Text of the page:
Beauty is his obsession...
It started with the mannequin heads.
They were my escape, my solace, my companions in the darkness.
But the day came when they weren't enough. That's when I started taking the girls.
But Avery? She's not like the others.
She's beautiful - so beautiful - but I can't hurt her.
I need to keep her with me...forever.
He should terrify me.
I'm his prisoner.
I've seen what he did to the others. How can I believe him when he says he won't hurt me?
But there's more to him than darkness. There's a terrible sadness.
And as strange as it sounds, a kind of beauty.
I wonder if I can ever make him see himself the way I do?
Please note: This is a dark romance with violent and unsettling themes of an adult nature that some may find disturbing. Colin: A Serial Killer Romance is a standalone novel of 66k words with a HEA.
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are you ready for this?
Well, hmm. Sorta.
The reason I came to this is in the first place is that I am always game for anything narrated by the great *Lynn Norris*. First, there's the sheer pleasure of having her clear, mellifluous voice filling the room as I kick back and enjoy. Second, she's simply a genius at naturalistic dialog, and elevates the quality of everything she reads with lucid intelligence and deep but invisible emotional range. Love her character delineation. Her choices are impeccable, always. And she brings a side of lightly applied humor to the content. Always, always worth it, no matter what project she appears in.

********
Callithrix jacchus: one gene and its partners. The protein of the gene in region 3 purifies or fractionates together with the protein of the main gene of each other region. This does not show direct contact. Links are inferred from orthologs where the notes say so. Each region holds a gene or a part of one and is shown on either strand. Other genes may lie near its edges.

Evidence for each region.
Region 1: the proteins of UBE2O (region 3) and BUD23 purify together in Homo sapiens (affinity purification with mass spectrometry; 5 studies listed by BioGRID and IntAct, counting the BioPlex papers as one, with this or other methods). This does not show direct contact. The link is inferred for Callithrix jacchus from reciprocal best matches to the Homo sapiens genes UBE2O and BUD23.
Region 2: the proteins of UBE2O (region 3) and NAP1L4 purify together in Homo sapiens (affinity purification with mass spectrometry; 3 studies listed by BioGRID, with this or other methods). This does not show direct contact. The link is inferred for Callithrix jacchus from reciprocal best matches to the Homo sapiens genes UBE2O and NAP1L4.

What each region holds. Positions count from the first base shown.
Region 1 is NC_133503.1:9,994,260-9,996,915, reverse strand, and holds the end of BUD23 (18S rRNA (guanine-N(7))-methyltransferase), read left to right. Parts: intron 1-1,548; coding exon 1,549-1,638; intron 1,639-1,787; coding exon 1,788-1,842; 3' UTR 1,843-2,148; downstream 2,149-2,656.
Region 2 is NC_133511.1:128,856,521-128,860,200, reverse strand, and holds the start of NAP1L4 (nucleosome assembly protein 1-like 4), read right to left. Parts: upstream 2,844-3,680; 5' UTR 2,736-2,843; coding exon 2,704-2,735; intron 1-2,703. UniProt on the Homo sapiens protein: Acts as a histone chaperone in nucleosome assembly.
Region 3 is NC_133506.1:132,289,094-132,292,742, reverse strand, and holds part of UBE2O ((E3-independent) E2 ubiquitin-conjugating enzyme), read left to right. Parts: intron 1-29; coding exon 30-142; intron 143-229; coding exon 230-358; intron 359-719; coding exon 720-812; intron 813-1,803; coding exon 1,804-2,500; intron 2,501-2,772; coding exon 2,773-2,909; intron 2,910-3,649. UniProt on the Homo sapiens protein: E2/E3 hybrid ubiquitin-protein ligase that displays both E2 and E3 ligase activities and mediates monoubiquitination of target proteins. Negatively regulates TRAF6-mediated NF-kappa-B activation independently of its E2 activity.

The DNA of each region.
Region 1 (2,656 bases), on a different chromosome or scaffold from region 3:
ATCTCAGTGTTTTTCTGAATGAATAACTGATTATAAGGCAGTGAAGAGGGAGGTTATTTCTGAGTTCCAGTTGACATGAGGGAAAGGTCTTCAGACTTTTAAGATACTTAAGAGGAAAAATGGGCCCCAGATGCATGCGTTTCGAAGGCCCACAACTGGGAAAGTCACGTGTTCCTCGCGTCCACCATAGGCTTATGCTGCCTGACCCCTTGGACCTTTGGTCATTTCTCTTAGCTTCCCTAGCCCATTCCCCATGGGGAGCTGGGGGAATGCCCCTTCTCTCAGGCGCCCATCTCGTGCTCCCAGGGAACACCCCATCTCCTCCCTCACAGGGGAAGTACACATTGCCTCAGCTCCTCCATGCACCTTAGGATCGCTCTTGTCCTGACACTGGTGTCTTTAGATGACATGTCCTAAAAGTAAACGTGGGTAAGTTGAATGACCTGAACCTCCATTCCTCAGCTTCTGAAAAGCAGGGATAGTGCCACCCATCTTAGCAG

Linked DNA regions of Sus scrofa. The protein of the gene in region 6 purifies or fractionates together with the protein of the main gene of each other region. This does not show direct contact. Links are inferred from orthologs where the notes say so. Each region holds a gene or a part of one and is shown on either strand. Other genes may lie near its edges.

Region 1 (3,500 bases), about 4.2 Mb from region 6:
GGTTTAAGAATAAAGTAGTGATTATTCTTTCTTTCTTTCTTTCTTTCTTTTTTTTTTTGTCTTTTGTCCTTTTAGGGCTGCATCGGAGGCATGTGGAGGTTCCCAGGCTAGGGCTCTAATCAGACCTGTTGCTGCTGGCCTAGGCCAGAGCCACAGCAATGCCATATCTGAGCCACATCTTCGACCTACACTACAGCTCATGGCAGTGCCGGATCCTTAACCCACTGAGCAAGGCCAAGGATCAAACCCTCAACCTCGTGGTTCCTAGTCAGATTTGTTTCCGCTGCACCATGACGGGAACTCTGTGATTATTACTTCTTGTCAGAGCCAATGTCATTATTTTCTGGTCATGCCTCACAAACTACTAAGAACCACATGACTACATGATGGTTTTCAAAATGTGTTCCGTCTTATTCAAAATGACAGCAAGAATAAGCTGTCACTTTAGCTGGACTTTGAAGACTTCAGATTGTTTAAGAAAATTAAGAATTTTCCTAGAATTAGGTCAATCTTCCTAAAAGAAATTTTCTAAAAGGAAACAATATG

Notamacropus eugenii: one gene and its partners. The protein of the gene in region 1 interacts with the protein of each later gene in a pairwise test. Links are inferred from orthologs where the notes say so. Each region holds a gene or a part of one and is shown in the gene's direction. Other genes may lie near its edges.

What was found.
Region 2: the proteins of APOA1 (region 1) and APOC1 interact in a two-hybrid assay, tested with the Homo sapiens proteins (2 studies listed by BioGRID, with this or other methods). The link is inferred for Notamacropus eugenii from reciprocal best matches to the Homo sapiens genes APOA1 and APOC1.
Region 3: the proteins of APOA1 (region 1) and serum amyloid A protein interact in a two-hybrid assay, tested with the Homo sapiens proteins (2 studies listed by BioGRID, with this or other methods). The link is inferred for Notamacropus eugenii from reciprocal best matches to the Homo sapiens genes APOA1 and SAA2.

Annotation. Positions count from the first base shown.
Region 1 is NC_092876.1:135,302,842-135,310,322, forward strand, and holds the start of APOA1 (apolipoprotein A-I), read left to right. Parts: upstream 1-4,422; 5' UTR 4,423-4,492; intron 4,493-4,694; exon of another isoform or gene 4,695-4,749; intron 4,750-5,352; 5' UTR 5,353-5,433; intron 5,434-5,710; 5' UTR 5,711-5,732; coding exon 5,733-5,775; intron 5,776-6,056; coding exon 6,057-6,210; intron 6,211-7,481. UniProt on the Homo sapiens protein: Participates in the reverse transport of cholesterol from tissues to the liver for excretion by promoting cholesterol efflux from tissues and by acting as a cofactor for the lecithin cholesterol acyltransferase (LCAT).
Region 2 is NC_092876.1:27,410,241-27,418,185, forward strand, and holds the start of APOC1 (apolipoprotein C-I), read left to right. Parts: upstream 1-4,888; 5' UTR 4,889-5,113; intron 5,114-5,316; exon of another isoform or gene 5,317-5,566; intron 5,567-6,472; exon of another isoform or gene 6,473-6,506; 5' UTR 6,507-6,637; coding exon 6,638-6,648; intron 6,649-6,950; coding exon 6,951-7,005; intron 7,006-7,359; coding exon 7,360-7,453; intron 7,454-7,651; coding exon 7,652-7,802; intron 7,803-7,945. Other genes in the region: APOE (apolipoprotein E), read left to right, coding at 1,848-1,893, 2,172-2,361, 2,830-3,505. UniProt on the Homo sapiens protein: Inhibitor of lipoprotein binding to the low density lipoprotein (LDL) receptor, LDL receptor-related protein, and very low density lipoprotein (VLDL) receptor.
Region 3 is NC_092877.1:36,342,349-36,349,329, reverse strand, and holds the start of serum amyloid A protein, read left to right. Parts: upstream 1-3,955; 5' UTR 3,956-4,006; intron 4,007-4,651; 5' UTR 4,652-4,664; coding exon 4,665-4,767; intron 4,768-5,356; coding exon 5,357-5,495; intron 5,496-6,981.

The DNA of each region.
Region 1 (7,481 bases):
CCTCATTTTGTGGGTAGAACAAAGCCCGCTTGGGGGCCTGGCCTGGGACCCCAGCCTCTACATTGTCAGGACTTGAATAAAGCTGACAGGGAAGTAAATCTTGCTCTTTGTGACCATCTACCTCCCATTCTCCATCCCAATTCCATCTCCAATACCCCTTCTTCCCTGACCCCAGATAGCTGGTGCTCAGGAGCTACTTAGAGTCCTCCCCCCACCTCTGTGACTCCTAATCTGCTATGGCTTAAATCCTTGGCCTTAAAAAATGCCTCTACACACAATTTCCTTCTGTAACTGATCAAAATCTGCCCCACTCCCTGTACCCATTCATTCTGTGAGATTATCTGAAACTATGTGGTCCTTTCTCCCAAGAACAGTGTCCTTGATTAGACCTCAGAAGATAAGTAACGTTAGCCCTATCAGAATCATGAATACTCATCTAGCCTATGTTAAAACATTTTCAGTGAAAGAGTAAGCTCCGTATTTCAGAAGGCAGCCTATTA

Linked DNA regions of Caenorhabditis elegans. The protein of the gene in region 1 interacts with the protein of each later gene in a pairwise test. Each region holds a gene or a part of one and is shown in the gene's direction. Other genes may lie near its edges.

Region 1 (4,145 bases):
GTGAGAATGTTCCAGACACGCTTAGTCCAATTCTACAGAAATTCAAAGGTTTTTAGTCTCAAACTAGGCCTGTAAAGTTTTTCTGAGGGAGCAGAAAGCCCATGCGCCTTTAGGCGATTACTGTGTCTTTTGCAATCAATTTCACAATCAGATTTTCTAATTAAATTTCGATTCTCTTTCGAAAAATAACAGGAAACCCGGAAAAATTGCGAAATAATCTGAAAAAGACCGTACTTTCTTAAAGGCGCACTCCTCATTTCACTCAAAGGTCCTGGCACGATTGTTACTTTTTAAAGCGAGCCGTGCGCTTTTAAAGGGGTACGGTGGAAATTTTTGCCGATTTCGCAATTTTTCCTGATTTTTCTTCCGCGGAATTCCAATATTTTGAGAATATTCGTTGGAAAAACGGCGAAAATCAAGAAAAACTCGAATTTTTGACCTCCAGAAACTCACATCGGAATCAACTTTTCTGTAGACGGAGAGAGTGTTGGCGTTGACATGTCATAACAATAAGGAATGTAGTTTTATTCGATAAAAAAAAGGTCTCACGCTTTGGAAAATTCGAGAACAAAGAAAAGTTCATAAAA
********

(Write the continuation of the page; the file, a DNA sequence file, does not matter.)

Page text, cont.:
(Plus, the book title was titillating. I admit I wanted to know more.)
Now, let's talk about the story. Can a college kid in her right mind fall for a serial killer? Who (spoiler alert) abducts her and holds her against her will? It's an extreme fantasy — Stockholm Syndrome and Co-Dependence On Steroids — and might represent the farthest end of the My-Love-Will-Heal-Him-And-Make-Him-All-Better spectrum, making my childhood fantasy of bringing Mr. Spock alive emotionally — the ultimate unavailable-man fantasy — seem like, well, child's play.
I'm a deep believer in bringing non-judgment to every encounter with another human being. Having worked at an agency that helps people involved with the criminal justice system turn their lives around, I've had strong friendships with people who've killed people, among other things, and we are all infinitely more than the worst thing we've ever done. But a love relationship with a serial killer, when you're little more than a kid yourself? Not a good idea, y'ask me. Way too complicated a pathology, way too malleable a mind; maybe one or 86 things to work out before you go all in, I think it's fair to say.
That said, the writing's pretty clean, plot-wise, though it's not stylish for my money, and needed some serious editing (e.g., "eyes big as saucers" used twice to describe the same character within a couple minutes; clichés galore; big ol' grammatical errors that contributed nada to character or color, in my view). For mindless fun, it's fine. It's certainly an original story idea, at least in my experience! And, as I said, Lynn Norris can read the phone book, or the cliché of your cherce, far's I'm concerned.
If Lynn Norris is reading it, yes.
Yes, I'm a huge fan of Lynn Norris, and have heard several of her audiobooks; I go out of my way to check them out. She's always fantastically talented, and leaves it all on the table every time. Comparing one performance to another is apples to kumquats, as she is entirely committed to each book, seems to me, and is such a pro that her energy and her sublimation of ego to the text are always 110%.
Yeah, I could, if it were done in a tongue-in-cheek, Buffy the Vampire Slayer kind of way. Otherwise, the moral relativism would make for a lousy role model. No one in particular comes to mind to play the leads.
Check out anything read by Lynn Norris. It will be unforgettable.
Four Star Fiction
- K. Mann